Rousing resolutions

There’s no more universally potent an impetus for change than the onset of a new year.  PATRICK LECLEZIO recommends a few adjustments to your potational proclivities.

First published in Prestige Magazine (February 2014 edition).

As it appeared p1.

As it appeared p1.

As it appeared p2.

As it appeared p2.

Another holiday bites the dust.  They call it the FESTIVE season for good and obvious reasons, a description which for many – would it be ungenerous to say most? – extends to their consumption of distilled spirits.  The period in which we now find ourselves, the calm after the storm, is a time of contemplation and reflection – hence the emblematic resolutions that are bandied about, with anything varying from iron resolve to gay abandon depending on the individual.   I’d like to add to your list for 2014…if I may be so bold.  My suggestion is in two parts.  Firstly drink quality over quantity.   Ok, I never claimed that these offerings would be rocket science, but simple as this may seem its application is not a foregone conclusion:  it’s easy to slip back into old habits, and quality tends to cost, so price can be a deterrent (or an excuse).  Fine, high-quality spirits enhance all the wonderful, positive attributes of the genre, whilst inhibiting its less savoury elements (responsible drinking shouldn’t be just a tagline).  Secondly, try new drinks.  There are a myriad of different spirits out there offering an array of different flavours – and most of them have a pleasing depth of heritage; it’s reassuring to know that something has evolved over hundreds of years, and that it’s been exhaustively tried and tested…and trusted.  Hike out of the rut.  Reach out and embrace the wonders of the spirituous world in their multitude.

Here then is a short guide to get you started on your journey, to move you from vague generalities to actionable specifics.  Carpe diem!

KWV 10YO

I recently attended a delicious lunch during which KWV showcased their core range of premium brandies.   The focus seemed to be on their new 12YO, which is admittedly very good, but my attention was drawn to the less fashionable 10YO – for various reasons: it’s a great, flavoursome brandy (I particularly enjoyed the tart apricot on the palate); it’s been selling at a ridiculously good price (good for us, not sure if it’s so good for KWV or for the standing of premium brandies – we’ll just have to trust that they know what they’re doing); and, most compellingly, it’s signalling a promising shift in the industry.   I’ve written in the past about how I believe that South African brandy is being hampered by the presence of unmatured wine spirits in its compositions – a situation, by the way, which now only applies to the blended and vintage categories.  Well done then to KWV for taking their 10YO and transforming it from vintage to potstill (100% pot distilled, matured brandy).  This is the direction in which the industry should / must / has to travel.   The vintage labelling however still remains on the bottles (and on the tasting notes provided to us at the lunch!) –  I’m told that “they have yet to effect a label change” – which I find puzzling (disquieting?); these types of product changes don’t happen overnight and I would have thought they’d want to shout this out.  Regardless, ditch your coke and take the step up.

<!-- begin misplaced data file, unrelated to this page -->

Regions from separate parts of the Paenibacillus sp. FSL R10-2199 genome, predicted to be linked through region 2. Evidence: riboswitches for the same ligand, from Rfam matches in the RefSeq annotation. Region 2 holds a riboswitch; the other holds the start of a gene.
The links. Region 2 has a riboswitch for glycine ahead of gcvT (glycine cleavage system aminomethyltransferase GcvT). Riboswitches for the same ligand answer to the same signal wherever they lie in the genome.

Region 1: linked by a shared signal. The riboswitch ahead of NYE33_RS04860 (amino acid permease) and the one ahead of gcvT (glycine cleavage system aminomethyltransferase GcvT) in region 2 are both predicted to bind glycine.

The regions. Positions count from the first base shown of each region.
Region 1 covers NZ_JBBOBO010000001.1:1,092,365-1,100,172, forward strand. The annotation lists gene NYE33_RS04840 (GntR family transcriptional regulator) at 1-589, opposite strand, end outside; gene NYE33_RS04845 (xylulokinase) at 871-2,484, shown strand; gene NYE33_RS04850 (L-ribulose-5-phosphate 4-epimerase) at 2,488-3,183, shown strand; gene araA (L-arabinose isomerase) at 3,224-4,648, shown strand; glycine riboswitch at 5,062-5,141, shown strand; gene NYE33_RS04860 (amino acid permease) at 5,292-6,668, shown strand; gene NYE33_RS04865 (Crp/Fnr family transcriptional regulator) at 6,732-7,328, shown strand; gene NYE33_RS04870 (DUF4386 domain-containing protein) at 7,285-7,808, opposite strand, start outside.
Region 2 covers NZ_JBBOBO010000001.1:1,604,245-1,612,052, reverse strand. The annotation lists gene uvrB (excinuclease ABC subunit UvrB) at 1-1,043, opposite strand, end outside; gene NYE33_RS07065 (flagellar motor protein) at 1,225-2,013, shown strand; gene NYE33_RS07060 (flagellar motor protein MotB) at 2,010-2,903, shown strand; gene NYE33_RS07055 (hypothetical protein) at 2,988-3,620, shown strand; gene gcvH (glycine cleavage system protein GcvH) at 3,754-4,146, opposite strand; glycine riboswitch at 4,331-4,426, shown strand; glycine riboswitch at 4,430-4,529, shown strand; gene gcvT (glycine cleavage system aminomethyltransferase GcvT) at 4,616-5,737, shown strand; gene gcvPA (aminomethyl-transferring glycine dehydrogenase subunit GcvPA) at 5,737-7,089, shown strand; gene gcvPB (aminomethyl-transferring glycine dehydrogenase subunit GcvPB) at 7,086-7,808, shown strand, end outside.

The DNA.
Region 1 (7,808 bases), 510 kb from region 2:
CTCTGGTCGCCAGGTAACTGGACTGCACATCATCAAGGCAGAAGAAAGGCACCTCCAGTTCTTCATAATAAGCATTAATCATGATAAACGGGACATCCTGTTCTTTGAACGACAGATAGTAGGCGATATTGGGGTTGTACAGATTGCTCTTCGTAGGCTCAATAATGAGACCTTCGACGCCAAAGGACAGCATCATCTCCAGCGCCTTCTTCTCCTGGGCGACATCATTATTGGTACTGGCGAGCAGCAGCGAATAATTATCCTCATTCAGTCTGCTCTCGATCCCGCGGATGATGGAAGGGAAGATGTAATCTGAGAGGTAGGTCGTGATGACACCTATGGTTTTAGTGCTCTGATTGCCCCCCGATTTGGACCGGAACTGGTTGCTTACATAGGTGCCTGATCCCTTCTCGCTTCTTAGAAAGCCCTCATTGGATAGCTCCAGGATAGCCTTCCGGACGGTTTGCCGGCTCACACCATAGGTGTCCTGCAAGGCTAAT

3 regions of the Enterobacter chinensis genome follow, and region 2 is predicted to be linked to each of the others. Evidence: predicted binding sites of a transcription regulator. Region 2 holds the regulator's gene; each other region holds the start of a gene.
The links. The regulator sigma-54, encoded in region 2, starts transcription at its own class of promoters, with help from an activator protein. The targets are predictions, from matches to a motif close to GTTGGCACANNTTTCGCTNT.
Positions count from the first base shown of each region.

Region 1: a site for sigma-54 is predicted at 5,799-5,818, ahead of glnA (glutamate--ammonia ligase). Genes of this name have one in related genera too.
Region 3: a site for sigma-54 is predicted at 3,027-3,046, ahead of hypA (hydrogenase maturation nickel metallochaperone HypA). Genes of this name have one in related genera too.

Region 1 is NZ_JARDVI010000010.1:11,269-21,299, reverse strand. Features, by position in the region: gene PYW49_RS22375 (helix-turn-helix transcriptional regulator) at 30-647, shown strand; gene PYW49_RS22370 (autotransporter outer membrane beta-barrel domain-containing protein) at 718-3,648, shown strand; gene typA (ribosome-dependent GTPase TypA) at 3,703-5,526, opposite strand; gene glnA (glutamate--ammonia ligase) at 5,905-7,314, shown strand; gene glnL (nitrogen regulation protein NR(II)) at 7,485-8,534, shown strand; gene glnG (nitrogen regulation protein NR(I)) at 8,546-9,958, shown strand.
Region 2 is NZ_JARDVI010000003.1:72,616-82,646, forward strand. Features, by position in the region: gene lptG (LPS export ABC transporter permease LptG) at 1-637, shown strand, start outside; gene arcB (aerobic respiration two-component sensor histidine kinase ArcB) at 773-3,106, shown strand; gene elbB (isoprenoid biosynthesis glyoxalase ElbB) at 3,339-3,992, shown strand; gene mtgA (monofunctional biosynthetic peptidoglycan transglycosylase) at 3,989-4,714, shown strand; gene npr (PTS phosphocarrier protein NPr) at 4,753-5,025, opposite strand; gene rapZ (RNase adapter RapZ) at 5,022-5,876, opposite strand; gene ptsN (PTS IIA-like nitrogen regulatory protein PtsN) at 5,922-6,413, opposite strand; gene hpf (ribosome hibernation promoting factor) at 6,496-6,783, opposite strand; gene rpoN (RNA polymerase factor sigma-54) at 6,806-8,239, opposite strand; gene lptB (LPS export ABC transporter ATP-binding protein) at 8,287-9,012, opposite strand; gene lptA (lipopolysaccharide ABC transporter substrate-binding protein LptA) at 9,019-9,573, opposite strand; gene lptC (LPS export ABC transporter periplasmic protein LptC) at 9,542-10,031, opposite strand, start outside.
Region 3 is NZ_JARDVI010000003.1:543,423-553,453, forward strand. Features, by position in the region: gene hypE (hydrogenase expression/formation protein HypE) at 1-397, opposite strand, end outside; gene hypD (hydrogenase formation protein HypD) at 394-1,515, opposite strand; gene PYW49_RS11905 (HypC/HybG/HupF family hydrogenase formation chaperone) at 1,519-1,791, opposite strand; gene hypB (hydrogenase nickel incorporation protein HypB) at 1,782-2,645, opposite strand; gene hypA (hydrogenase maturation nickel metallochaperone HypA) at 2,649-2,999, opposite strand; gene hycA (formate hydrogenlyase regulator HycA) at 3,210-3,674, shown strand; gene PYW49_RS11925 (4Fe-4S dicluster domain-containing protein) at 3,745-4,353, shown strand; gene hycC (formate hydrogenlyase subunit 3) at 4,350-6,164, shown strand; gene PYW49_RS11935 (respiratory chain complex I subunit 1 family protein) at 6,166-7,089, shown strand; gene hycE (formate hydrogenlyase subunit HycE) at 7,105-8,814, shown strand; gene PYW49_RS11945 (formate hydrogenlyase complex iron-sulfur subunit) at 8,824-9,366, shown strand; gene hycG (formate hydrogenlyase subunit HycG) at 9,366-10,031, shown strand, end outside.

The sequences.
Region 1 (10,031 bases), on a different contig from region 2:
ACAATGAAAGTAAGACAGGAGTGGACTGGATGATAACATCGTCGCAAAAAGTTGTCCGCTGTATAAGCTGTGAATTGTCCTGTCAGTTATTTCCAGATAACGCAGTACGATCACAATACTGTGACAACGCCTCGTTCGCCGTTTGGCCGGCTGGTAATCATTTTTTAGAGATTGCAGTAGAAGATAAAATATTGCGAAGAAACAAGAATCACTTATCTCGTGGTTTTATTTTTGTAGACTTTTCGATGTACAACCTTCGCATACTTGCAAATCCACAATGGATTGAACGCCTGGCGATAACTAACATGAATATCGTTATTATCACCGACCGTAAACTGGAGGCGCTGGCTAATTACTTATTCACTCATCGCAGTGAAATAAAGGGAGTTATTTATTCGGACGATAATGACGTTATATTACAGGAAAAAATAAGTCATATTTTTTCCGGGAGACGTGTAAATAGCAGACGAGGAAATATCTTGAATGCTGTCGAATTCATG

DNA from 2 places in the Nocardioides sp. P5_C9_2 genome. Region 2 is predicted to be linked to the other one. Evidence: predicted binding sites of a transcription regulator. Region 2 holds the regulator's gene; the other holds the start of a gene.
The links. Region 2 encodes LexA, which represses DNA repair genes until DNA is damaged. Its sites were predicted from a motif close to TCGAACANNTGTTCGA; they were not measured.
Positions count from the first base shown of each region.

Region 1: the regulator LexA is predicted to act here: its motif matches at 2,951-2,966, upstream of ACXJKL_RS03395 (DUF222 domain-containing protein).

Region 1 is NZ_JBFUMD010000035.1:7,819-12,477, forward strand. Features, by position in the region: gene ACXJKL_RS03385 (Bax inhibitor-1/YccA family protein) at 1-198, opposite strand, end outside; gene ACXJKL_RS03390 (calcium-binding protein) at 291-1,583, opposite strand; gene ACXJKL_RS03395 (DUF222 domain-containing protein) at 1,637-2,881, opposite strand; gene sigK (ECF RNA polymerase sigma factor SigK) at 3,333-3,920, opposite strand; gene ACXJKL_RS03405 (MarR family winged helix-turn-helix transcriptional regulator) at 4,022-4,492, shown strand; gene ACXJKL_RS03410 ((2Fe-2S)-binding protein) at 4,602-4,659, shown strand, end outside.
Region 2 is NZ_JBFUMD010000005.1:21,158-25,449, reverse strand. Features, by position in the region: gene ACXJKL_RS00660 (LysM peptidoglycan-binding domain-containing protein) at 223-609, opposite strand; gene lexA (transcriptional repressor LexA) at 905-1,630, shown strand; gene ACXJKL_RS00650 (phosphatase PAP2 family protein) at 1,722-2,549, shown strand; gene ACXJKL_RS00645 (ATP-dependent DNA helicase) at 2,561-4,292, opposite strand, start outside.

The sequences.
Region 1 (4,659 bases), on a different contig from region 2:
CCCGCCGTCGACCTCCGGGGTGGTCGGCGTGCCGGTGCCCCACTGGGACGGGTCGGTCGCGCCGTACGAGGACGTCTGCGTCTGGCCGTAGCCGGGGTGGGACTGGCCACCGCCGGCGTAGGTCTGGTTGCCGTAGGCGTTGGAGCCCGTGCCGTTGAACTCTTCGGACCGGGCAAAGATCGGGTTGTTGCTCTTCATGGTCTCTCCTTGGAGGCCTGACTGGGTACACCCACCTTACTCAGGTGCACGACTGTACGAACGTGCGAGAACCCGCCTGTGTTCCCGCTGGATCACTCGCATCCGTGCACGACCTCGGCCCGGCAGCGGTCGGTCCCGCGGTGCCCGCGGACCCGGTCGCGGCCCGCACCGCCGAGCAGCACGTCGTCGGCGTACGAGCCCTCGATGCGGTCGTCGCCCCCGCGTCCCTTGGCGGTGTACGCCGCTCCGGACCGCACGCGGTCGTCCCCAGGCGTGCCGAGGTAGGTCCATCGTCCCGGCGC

Hennessy XO

Brandy may not have the range of a spirit like whisky, but there’s no shortage of ground to be explored – and explore it you should.  Cognac is effectively a brandy produced in a designated region (the areas surrounding the town of Cognac in France), according to certain defined processes and regulations.  The quality of South African potstill brandy bows down to no man, so to speak, but when it comes to luxury the French are still well out in front.  XO is the new cognac black, and Hennessy – a great Irish name for a quintessentially French product…somewhat bemusedly – is the iconic leader of the pack.  I can confidently attest that their XO will make an outstanding accompaniment to any fruitcake that may have survived the Christmas gorge.  With some luck, if you hurry, you’ll also still be able to pick up their gift pack featuring a high-end, complimentary flask.

Mainstay 54

The proliferation of premium vodka over the last decade (and a bit) is remarkable, especially locally where premium white spirits have traditionally been the green, wet wood of the liquor industry.  Last year witnessed the introduction of our own home-grown, big-brand premium vodka – Mainstay 54.   Made from a distillation of “sun ripened molasses through a 5 column distillation process” – the type of vodka blah-blah which in my experience matters more to the perception rather than the actual quality of the liquid – this vodka actually does have an important point of difference from most of its synonymous brotherhood: the 54 denotes the alcohol by volume (ABV), well in excess of the category norm.  The tangible benefits to you the drinker will be twofold:  if you take your vodka in shots you’ll significantly boost your consumption experience, and if you dilute your vodka with a mixer you’ll extract considerably more value.   The lower freezing temperature also makes Mainstay 54 the ideal beverage for one’s occasional Arctic expeditions – in fact I’ll write to them to suggest a change of advertising theme; clearly the tropical island settings are not doing the product full justice.

Disarronno